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Women and job satisfaction in today's Canadian armed forces' climate
Pahl, Pamela S.
Brandon University, Faculty of Education
xx, 359 pages
Includes bibliographical references (pages 298-329).
"Submitted in partial fulfillment of the requirements for the degree of Master of Education."
Women have struggled throughout history in order to integrate successfully into the Canadian Armed Forces (CAF). This research examined the cultural experiences of non-commissioned female members in male-dominated, non-combat arms occupations. Women’s historical to present-day service was examined and compared to other para-military organizations within Canada and other countries. Implications were also explored regarding strategies to recruit and retain women in the CAF and improve their quality of life within the organization. This qualitative study consisted of interviews of ten CAF members who identified as female and were serving in the ranks of Corporal to Sergeant. To this end, the primary research question was as follows: “What are the experiences of females who are currently serving, and who have previously served, in predominantly male-dominated, non-commissioned, non-combat arms trades?” The volunteers for this study were interviewed in a one-on-one confidential setting and were asked 6 preliminary questions, 16 main questions, 5 additional questions regarding the CAF’s Operation HONOUR initiative, and 1 final question. Four main themes resulted from the data: motivation, elemental differences, navigating gender, and the impressions of Operation HONOUR. Congruency of interests, skills, and experience strongly influenced job satisfaction, and 50% of the participants indicated that they would have selected a different occupation when enrolling in the organization. Despite instances of tokenism and harassing language and behaviours directed at the servicewomen throughout their careers, poor leadership in general and difficulties with overly competitive serving members had been the primary reasons for two members to consider exiting the organization. Job satisfaction was linked primarily to the perception of being provided challenging, interesting, and fulfilling work. Direct or indirect support from superiors and peers were also factors that related to job satisfaction. Postings and their associated environments of Army, Navy, or Air Force strongly influenced the women’s personal and professional experiences, with the Navy and Army being associated more closely with overall more misogynist treatment of women. The women navigated their gender in numerous ways in order to succeed, with most problems stemming from pregnancy and child care, and managing heavily physically demanding tasks. Male-to-male interactions were described as more physical and easygoing, cross-sex interactions were complex and varied but most often related to discrimination against females because of pregnancy and child care, and female-to-female interactions were described as extremes of either camaraderie to counteract male peer interactions or highly competitive and counter-productive. Female superiors in particular were mostly described in a highly negative manner, compared to male superiors. All of the servicewomen were very familiar with the Operation HONOUR initiative, and although they recognized that a problem of sexual harassment existed within the CAF, they attributed it to only a few perpetrators. Of these women, 90% believed that Operation HONOUR has made a positive difference, although 50% believed that it is has been implemented in too extreme a manner, and comments also included ways in which it has made their daily functioning more difficult because of servicemen’s retaliation to the initiative. Suggestions were made regarding Operation HONOUR to improve leadership, and to elicit feedback on a one-on-one versus group-oriented setting. Based on the study’s findings, recommendations for practice are provided to improve the quality of life of all serving members, from a recruiting standpoint via the CAF’s recruiting website to programs to orient women more fully to the CAF and its occupations. For those members who are currently serving, mandatory and consistent mentorship and leadership training are recommended, particularly regarding leading and assessing others, and managing instances of inappropriate conduct. Additional recommendations are made to counteract the difficulties of those members who are pregnant, on parental leave, or caring for their children. Suggestions are also made to counteract the problems associated with group-oriented reporting on the success of Operation HONOUR and making decisions when encountering harassment-related behaviours. The recommendations for further research respond to the limitations of the current study.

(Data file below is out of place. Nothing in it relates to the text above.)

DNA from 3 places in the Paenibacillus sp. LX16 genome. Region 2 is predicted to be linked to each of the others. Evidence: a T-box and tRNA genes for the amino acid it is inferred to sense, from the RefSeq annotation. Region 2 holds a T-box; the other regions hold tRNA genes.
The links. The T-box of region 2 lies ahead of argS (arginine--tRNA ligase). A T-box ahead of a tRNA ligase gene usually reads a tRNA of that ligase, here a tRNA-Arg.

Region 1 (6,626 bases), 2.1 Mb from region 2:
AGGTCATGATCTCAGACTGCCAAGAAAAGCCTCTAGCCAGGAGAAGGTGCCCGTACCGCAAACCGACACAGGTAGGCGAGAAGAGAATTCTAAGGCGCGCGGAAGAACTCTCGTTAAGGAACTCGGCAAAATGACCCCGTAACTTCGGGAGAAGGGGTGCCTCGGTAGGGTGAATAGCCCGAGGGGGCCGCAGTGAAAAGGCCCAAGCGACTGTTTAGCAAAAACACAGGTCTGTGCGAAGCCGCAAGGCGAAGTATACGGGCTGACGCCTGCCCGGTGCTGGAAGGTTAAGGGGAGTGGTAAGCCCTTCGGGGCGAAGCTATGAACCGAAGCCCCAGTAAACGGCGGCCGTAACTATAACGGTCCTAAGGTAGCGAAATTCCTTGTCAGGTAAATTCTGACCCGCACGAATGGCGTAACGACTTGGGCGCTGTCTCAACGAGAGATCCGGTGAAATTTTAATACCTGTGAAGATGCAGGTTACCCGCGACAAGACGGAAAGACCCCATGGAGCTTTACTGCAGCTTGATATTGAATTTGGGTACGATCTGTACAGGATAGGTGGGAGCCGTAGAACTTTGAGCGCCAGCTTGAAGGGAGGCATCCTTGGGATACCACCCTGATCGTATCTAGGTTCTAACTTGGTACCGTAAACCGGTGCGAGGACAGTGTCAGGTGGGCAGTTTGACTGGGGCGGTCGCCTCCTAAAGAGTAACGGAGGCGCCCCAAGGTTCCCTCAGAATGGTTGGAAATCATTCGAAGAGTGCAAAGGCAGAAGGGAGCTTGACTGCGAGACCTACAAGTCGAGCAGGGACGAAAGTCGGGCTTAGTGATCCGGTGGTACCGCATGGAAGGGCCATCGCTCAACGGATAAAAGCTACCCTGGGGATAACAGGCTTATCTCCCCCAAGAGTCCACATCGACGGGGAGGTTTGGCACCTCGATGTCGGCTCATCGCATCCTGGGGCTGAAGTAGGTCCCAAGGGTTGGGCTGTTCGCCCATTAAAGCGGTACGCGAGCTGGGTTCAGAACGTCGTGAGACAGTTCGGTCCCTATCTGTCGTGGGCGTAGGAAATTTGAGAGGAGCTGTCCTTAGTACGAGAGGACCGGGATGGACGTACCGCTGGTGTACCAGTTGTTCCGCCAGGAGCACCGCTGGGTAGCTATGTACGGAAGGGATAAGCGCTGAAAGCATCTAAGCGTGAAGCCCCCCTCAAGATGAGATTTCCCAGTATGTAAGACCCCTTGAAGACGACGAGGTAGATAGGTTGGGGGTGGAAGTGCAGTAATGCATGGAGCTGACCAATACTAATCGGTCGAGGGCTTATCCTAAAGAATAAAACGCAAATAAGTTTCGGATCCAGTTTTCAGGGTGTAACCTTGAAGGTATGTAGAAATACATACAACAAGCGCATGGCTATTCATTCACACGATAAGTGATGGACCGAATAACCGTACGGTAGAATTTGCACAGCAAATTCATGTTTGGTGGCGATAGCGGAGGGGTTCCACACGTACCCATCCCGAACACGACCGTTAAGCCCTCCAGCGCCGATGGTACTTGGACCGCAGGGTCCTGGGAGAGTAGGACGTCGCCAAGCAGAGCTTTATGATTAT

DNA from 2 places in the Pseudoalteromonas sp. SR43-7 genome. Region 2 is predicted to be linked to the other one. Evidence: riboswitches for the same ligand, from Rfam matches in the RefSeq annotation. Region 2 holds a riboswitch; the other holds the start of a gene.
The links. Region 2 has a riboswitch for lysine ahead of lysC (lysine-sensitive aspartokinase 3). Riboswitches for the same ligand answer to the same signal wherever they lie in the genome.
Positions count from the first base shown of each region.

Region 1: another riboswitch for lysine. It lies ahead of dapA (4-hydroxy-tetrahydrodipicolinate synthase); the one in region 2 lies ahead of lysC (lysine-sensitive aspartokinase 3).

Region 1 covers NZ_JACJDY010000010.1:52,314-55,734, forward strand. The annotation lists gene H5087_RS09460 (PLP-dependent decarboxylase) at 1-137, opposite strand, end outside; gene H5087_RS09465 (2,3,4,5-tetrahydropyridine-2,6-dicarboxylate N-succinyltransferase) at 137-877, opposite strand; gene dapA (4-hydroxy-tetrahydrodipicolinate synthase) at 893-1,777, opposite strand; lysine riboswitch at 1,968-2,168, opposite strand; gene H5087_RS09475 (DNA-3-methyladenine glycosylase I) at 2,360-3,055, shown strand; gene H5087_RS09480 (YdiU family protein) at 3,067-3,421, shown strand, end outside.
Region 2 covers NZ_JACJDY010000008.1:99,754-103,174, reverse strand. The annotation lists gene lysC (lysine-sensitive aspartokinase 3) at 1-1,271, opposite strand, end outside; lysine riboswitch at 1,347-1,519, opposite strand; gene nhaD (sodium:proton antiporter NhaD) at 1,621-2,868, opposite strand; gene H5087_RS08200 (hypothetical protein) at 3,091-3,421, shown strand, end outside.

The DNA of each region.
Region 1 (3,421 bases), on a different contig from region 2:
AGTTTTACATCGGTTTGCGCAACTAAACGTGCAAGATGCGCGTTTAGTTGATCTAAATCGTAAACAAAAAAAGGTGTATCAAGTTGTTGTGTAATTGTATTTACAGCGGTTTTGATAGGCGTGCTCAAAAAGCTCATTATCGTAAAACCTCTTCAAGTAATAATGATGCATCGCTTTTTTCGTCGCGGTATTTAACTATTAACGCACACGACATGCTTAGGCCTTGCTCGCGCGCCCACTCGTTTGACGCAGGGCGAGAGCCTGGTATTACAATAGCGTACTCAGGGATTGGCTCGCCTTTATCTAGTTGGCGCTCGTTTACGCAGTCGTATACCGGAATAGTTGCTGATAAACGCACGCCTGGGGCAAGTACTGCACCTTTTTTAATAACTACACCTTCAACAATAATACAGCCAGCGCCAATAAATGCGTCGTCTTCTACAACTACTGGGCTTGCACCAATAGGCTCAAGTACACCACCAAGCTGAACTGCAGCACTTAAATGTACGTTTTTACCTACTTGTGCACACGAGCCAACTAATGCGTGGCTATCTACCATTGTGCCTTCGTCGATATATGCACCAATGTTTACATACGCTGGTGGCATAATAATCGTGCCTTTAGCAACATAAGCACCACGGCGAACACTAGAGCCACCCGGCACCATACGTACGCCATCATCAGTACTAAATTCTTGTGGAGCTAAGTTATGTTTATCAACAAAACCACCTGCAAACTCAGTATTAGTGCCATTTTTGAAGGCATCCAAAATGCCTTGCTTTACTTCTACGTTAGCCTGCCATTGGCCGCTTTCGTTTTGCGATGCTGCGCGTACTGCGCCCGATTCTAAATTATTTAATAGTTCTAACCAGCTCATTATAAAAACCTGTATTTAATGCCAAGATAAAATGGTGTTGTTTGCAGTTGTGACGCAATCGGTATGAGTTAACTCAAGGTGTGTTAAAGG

Women soldiers--Job satisfaction--CanadaEmployee motivation--Canada
Canada. Canadian Armed ForcesBrandon UniversityFaculty of Education